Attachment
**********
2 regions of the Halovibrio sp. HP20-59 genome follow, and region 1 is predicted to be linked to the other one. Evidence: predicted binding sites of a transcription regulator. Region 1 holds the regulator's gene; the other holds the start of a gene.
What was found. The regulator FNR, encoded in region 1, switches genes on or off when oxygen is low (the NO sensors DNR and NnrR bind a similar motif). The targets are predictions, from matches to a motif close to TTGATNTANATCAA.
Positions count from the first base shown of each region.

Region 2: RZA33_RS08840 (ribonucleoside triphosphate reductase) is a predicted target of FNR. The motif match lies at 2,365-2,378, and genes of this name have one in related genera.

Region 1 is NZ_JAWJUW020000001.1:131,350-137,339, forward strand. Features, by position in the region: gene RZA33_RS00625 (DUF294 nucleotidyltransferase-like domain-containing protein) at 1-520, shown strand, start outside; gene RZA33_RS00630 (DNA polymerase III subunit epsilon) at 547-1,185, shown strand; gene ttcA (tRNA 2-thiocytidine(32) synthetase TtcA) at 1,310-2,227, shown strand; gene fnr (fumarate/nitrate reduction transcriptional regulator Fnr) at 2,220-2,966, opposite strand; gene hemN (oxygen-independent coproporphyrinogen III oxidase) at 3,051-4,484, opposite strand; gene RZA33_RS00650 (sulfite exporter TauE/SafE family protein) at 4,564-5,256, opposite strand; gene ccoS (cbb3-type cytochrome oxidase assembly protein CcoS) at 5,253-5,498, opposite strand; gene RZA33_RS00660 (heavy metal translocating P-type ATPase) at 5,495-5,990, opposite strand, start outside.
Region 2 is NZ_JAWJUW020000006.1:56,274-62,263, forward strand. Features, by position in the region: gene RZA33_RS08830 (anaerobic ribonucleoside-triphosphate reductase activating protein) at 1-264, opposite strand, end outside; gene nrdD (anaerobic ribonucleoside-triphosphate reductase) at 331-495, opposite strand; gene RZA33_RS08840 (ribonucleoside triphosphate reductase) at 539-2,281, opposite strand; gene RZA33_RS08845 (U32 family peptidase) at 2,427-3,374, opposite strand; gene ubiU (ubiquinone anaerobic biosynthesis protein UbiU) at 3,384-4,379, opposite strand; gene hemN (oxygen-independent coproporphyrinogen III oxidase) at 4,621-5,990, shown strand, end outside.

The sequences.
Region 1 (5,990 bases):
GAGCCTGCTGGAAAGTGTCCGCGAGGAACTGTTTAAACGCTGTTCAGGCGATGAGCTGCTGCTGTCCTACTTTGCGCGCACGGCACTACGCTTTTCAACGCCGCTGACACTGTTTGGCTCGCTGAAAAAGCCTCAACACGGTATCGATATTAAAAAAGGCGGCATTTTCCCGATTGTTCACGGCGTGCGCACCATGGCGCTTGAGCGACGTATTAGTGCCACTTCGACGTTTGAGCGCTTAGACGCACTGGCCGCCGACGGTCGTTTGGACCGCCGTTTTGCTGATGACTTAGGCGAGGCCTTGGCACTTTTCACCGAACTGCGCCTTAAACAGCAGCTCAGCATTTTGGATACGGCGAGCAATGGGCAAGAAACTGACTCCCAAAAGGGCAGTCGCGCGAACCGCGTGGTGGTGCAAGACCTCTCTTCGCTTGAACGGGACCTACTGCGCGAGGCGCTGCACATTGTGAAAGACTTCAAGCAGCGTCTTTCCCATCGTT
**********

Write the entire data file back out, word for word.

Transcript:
2 regions of the Halovibrio sp. HP20-59 genome follow, and region 1 is predicted to be linked to the other one. Evidence: predicted binding sites of a transcription regulator. Region 1 holds the regulator's gene; the other holds the start of a gene.
What was found. The regulator FNR, encoded in region 1, switches genes on or off when oxygen is low (the NO sensors DNR and NnrR bind a similar motif). The targets are predictions, from matches to a motif close to TTGATNTANATCAA.
Positions count from the first base shown of each region.

Region 2: RZA33_RS08840 (ribonucleoside triphosphate reductase) is a predicted target of FNR. The motif match lies at 2,365-2,378, and genes of this name have one in related genera.

Region 1 is NZ_JAWJUW020000001.1:131,350-137,339, forward strand. Features, by position in the region: gene RZA33_RS00625 (DUF294 nucleotidyltransferase-like domain-containing protein) at 1-520, shown strand, start outside; gene RZA33_RS00630 (DNA polymerase III subunit epsilon) at 547-1,185, shown strand; gene ttcA (tRNA 2-thiocytidine(32) synthetase TtcA) at 1,310-2,227, shown strand; gene fnr (fumarate/nitrate reduction transcriptional regulator Fnr) at 2,220-2,966, opposite strand; gene hemN (oxygen-independent coproporphyrinogen III oxidase) at 3,051-4,484, opposite strand; gene RZA33_RS00650 (sulfite exporter TauE/SafE family protein) at 4,564-5,256, opposite strand; gene ccoS (cbb3-type cytochrome oxidase assembly protein CcoS) at 5,253-5,498, opposite strand; gene RZA33_RS00660 (heavy metal translocating P-type ATPase) at 5,495-5,990, opposite strand, start outside.
Region 2 is NZ_JAWJUW020000006.1:56,274-62,263, forward strand. Features, by position in the region: gene RZA33_RS08830 (anaerobic ribonucleoside-triphosphate reductase activating protein) at 1-264, opposite strand, end outside; gene nrdD (anaerobic ribonucleoside-triphosphate reductase) at 331-495, opposite strand; gene RZA33_RS08840 (ribonucleoside triphosphate reductase) at 539-2,281, opposite strand; gene RZA33_RS08845 (U32 family peptidase) at 2,427-3,374, opposite strand; gene ubiU (ubiquinone anaerobic biosynthesis protein UbiU) at 3,384-4,379, opposite strand; gene hemN (oxygen-independent coproporphyrinogen III oxidase) at 4,621-5,990, shown strand, end outside.

The sequences.
Region 1 (5,990 bases):
GAGCCTGCTGGAAAGTGTCCGCGAGGAACTGTTTAAACGCTGTTCAGGCGATGAGCTGCTGCTGTCCTACTTTGCGCGCACGGCACTACGCTTTTCAACGCCGCTGACACTGTTTGGCTCGCTGAAAAAGCCTCAACACGGTATCGATATTAAAAAAGGCGGCATTTTCCCGATTGTTCACGGCGTGCGCACCATGGCGCTTGAGCGACGTATTAGTGCCACTTCGACGTTTGAGCGCTTAGACGCACTGGCCGCCGACGGTCGTTTGGACCGCCGTTTTGCTGATGACTTAGGCGAGGCCTTGGCACTTTTCACCGAACTGCGCCTTAAACAGCAGCTCAGCATTTTGGATACGGCGAGCAATGGGCAAGAAACTGACTCCCAAAAGGGCAGTCGCGCGAACCGCGTGGTGGTGCAAGACCTCTCTTCGCTTGAACGGGACCTACTGCGCGAGGCGCTGCACATTGTGAAAGACTTCAAGCAGCGTCTTTCCCATCGTT